You can see, very easily, how this sort of thinking solves the conservatism problem. It is exactly what conservatism has needed. We want a thorough discrediting of the One Big Thing ethos, which for modern American liberals means that liberals get to call all the big shots because they are more educated, more evolved, and more knowledgeable than the average bitter clinger. We want someone who can argue the hind tails off the liberals all day, and then go out and party all night. And now we have got it.

1 comment:

  1. Perhaps I misunderstand what you mean by conservatism, especially the "modern project of conservatism", but to say that McCloskey is its prophet seems odd to me. After all, her wonderful books emphasise features I hardly consider 'conservative': the importance of innovation and inventiveness (i.e. change!); the importance of dignity and liberty i.e. legal and political equality (for non-rich, women and non-whites); and that one of the most important criteria by which we can judge the success of commercial society is the increase in the wealth and options of all, including the poor (e.g. their increased lifespans). Also she is radical. She is not content with the present state of capitalism - it is ok (and better than anything else) but not nearly as great as it could be if we were properly ethical.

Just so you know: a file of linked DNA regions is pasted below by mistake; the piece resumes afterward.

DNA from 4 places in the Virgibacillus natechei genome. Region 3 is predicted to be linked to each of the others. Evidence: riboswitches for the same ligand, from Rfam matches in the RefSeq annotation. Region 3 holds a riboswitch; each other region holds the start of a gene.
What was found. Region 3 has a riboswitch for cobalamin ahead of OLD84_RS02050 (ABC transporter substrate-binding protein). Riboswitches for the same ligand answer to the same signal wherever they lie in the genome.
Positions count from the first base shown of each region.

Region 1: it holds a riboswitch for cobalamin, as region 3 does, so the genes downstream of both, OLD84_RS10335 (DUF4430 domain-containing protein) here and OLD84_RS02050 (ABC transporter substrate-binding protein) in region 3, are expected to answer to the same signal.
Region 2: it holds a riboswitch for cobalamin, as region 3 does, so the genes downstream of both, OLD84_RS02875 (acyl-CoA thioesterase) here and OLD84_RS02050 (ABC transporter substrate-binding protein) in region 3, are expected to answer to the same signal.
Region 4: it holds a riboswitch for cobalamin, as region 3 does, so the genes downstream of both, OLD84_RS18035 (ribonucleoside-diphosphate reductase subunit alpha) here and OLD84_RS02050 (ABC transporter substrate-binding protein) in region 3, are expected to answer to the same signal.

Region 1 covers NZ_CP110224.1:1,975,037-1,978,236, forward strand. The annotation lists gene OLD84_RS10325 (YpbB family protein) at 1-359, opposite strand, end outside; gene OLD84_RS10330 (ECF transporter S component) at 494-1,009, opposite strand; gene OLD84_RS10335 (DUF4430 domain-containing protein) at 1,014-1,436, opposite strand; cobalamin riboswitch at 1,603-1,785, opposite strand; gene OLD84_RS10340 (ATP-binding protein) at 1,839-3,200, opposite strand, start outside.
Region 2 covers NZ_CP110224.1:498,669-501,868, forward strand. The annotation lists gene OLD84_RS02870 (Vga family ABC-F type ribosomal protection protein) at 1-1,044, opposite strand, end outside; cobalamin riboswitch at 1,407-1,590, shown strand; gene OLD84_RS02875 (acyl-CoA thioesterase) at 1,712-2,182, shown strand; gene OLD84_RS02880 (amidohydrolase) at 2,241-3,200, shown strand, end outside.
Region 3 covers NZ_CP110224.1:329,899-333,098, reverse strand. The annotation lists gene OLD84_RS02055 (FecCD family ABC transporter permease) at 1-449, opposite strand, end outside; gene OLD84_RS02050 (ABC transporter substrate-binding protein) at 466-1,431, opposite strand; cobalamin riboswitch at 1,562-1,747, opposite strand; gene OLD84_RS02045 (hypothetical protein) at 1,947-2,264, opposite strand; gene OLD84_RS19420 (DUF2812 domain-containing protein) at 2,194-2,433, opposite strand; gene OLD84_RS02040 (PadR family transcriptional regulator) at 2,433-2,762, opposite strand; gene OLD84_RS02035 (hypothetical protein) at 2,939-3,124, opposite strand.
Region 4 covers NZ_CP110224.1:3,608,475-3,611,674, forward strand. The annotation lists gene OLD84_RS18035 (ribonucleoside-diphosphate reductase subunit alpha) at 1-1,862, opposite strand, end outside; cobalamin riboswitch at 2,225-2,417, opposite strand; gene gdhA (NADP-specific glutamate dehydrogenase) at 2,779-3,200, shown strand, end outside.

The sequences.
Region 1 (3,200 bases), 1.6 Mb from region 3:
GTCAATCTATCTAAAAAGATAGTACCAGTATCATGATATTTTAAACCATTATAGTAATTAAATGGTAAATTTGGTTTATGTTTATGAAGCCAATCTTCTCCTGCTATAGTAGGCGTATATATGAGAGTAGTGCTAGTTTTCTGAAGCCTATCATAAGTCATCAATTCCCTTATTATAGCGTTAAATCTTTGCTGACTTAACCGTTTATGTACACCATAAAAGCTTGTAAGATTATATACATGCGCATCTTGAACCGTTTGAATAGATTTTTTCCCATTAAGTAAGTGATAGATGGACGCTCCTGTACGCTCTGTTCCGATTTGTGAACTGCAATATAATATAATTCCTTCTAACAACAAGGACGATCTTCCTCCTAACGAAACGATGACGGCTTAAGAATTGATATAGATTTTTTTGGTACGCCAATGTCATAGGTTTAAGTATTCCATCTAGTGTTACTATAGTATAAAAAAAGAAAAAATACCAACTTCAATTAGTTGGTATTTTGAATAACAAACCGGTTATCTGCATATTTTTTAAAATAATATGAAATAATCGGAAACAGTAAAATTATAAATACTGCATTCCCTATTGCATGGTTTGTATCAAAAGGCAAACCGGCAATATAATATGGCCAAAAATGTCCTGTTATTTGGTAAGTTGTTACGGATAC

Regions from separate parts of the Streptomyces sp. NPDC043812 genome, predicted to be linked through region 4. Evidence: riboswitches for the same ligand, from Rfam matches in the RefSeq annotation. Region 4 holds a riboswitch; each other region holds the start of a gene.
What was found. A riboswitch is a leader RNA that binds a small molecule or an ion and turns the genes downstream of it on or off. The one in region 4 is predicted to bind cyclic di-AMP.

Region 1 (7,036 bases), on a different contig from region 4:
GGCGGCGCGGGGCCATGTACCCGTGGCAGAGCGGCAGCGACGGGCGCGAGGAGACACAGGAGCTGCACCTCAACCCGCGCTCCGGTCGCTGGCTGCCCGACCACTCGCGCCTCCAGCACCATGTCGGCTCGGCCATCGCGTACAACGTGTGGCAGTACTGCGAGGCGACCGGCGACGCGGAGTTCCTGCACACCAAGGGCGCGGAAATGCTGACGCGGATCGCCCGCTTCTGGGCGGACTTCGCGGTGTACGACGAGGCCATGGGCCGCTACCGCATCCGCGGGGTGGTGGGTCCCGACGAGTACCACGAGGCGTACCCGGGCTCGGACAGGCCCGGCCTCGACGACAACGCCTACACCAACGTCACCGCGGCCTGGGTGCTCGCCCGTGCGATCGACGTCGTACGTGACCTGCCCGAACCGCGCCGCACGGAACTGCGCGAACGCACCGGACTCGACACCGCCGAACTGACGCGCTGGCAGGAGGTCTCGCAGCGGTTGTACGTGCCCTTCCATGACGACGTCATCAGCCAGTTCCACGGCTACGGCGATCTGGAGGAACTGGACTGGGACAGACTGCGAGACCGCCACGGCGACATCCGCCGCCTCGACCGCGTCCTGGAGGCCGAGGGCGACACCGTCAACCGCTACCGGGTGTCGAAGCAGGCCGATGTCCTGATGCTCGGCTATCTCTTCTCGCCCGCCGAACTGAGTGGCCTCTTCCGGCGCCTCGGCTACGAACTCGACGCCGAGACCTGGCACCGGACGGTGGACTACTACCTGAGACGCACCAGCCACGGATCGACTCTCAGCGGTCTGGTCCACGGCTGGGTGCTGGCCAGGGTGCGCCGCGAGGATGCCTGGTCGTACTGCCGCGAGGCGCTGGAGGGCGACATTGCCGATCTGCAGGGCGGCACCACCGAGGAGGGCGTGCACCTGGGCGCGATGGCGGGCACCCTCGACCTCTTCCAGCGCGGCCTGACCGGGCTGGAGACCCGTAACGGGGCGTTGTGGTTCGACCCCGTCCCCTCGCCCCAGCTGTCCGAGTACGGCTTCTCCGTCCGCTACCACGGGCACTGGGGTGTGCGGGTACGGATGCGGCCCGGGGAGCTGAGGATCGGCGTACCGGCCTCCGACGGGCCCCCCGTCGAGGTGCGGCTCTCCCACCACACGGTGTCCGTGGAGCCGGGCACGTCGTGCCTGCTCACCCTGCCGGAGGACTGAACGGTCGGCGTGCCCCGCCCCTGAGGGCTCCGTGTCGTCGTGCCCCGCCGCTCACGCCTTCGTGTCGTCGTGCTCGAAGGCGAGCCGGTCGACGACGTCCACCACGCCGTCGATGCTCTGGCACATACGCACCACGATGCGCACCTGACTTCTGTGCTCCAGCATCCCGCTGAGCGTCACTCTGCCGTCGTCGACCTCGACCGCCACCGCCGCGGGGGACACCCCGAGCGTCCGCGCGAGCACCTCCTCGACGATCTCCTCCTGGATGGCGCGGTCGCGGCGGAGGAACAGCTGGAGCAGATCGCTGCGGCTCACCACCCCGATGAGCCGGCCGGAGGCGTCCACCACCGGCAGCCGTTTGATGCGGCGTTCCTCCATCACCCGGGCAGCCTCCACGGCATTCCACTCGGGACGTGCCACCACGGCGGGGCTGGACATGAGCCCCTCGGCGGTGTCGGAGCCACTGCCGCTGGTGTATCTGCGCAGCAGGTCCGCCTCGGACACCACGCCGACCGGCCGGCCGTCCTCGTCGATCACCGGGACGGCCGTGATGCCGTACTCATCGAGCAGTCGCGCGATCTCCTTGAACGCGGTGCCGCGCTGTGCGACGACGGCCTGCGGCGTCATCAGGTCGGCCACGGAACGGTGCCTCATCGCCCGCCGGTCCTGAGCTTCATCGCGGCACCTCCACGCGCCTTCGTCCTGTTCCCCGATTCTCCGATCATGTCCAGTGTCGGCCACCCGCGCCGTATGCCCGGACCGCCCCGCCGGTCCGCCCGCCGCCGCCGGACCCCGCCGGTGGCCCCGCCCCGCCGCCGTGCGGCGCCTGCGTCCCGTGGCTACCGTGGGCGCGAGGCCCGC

It seems as peculiar as the surprisingly common mistake of claiming that Adam Smith, one of McCloskey's heroes, was a conservative. In comparison to Rousseau, yes. But in comparison to contemporary social democrats, not at all. After all, his main reason for restricting government was its propensity to corruption by business interests.....

    Anyway, if this is what you mean by conservatism, then it is something this European centrist can get behind. (Though I must politely excuse myself from going along with your wholly unsupported hyperbole about Big Government. Every successful capitalist country has a big spending social justice oriented government, or hadn't you noticed.)